Who's responsible for Bucks offensive woes?
Later tonight I'm going to assemble a chart showing a number of different preseason statistical calculations I did this weekend for the entire National Basketball Association. Some of them will show some teams who may be on the rise (Indiana, Orlando, New Orleans). But each one them, unfortunately, will show that the Milwaukee Bucks have been among the worst, if not THE WORST, performing team in the NBA this preseason, both on offense and on defense.
As you know, I'm not so worried about the defense. History suggests Coach Skiles will get that fixed in due course. In fact, I'm assuming in my preseason projections that he will have the Bucks at the middle of the pack defensively by the end of the season... a HUGE leap forward if he can do it.
But the offense is another story. Few noticed (because of the putrid defense) how absolutely awful the offense was last season -- if you remember my NBA "Win Splits" chart from last year, I actually credited the Bucks defense with more "halfwins produced" than the Bucks offense. So the Milwaukee Bucks offense was an under performing unit, to say the least, last season.
Thus far in the preseason, things have gotten no better. The Bucks offensive efficiency per possession this preseason has been 90.9 pts/100 possessions. That ranks them around 27th in the NBA (although their near-average PVOA offensive numbers suggest some of that might be due to the defenses they have faced in the preseason).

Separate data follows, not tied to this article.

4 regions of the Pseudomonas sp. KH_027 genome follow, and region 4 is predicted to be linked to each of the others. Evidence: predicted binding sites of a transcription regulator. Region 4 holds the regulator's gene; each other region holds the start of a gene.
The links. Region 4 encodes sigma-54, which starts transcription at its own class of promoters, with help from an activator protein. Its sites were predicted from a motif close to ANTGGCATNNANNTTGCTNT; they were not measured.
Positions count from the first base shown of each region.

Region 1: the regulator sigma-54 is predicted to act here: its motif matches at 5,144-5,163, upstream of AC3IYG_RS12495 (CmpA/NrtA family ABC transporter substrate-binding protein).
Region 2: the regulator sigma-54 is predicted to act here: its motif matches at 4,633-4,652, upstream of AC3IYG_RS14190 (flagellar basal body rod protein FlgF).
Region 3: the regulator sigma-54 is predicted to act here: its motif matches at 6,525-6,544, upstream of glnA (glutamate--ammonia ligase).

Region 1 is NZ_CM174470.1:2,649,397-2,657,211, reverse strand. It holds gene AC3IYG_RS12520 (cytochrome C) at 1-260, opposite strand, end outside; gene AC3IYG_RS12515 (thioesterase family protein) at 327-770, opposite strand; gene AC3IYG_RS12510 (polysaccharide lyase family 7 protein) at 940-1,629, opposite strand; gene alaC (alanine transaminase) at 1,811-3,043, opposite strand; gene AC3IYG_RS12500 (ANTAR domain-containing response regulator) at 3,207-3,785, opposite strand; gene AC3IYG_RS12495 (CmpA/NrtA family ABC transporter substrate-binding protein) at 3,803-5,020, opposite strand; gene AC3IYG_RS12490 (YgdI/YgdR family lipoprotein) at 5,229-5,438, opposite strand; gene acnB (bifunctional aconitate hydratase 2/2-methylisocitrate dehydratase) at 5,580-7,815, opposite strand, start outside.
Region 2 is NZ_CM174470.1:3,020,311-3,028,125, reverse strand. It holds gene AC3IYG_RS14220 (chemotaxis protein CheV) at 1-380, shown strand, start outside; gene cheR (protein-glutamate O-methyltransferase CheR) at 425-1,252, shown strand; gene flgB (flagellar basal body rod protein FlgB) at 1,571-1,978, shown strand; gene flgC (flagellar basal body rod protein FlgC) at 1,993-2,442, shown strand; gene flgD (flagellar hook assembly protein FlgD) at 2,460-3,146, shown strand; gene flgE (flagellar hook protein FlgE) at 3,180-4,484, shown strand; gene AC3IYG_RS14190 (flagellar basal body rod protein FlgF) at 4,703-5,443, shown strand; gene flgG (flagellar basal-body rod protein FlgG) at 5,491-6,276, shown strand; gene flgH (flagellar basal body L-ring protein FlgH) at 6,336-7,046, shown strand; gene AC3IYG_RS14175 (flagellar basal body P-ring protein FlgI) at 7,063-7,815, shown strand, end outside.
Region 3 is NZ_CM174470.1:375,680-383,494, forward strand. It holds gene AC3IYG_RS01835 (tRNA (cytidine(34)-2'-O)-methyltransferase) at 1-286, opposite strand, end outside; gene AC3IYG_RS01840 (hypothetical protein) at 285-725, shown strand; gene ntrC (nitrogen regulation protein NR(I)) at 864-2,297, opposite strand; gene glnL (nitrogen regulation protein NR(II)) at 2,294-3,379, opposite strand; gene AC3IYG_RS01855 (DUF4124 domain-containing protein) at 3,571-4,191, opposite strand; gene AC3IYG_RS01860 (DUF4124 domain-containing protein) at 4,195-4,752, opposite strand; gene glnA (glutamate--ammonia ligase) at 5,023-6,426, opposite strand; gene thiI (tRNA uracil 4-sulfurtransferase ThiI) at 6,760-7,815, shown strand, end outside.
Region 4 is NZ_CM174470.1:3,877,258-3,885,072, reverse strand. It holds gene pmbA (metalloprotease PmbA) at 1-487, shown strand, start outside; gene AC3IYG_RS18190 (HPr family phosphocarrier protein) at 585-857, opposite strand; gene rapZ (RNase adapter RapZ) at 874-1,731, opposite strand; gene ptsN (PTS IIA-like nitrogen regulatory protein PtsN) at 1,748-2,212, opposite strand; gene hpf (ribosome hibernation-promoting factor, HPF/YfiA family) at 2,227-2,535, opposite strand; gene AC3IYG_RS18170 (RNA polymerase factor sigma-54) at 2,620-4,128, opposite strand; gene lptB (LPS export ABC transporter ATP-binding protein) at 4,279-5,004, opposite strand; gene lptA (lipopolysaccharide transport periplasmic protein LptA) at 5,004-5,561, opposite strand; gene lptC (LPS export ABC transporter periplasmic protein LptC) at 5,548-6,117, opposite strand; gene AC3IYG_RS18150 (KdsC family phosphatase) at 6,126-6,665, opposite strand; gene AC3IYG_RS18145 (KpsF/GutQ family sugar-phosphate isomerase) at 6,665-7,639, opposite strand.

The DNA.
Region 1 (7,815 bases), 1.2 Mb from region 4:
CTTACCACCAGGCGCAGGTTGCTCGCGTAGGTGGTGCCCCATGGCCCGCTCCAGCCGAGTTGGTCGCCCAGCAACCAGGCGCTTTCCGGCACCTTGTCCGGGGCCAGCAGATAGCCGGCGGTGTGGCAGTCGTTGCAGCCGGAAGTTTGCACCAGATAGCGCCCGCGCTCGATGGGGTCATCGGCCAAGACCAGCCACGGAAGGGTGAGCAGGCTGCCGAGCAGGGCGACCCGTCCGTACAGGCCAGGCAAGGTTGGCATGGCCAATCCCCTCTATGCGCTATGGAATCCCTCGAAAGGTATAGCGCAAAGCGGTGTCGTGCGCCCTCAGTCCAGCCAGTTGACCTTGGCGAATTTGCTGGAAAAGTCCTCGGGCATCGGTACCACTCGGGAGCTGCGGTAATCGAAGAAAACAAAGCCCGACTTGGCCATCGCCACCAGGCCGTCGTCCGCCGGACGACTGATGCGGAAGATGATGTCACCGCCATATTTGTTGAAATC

Nevertheless, I wanted to find out which specific Bucks are responsible for the low numbers, so I broke the numbers down to the individual level. Here's what I found:
Click here to see the Milwaukee Bucks' preseason offensive efficiency broken down by player.
Notes on the chart
1. All of the individual efficiency numbers were calculated using the preseason data provided by Bucks.com, and plugged into the traditional formula Offensive Efficiency = Points Scored/FGAs + .44FTAs + Turnovers - Off Rebounds * 100.
2. The "Positional Averages" that are used to make the parenthetical comparisons were calculated by me using positional research provided on the blog, The Wages of Wins Journal.
3. Fransisco Elson's top-rated efficiency numbers are not as impressive as they seem at first blush, because Francisco has used far fewer possessions per 48 minutes than the average NBA center would use, and therefore his high "points per possession" numbers have not translated into big point production for the Green and Red.
4. Richard Jefferson's poor numbers, on the other hand, clearly indicate how far his game has fallen. Offensive efficiency was the last bastion of strength in his once impressive statistical portfolio. Now that appears to be eroding as well. What does he have left? He doesn't rebound, he doesn't pass... and his once-vaunted defense is a "here one day, gone the next" phenomenon at this point in his career. Prove me wrong, RJ... please.
5. Andrew Bogut's woes make me a little angry. I think he needs to give up his quixotic association with the Australian national team and start doing what is best for his employer: resting his legs in the offseason. Australia is never going to win anything anyway.
6. Ramon Sessions is a good all-around player, but I guess he's never really been an efficient offensive player... and his numbers reflect that this season.
7. The raw truth in my numbers is the Bucks really lack reliable scoring... so defense is really going to have to carry the team where ever they go this season. I can't believe I just wrote that line about the Milwaukee Bucks.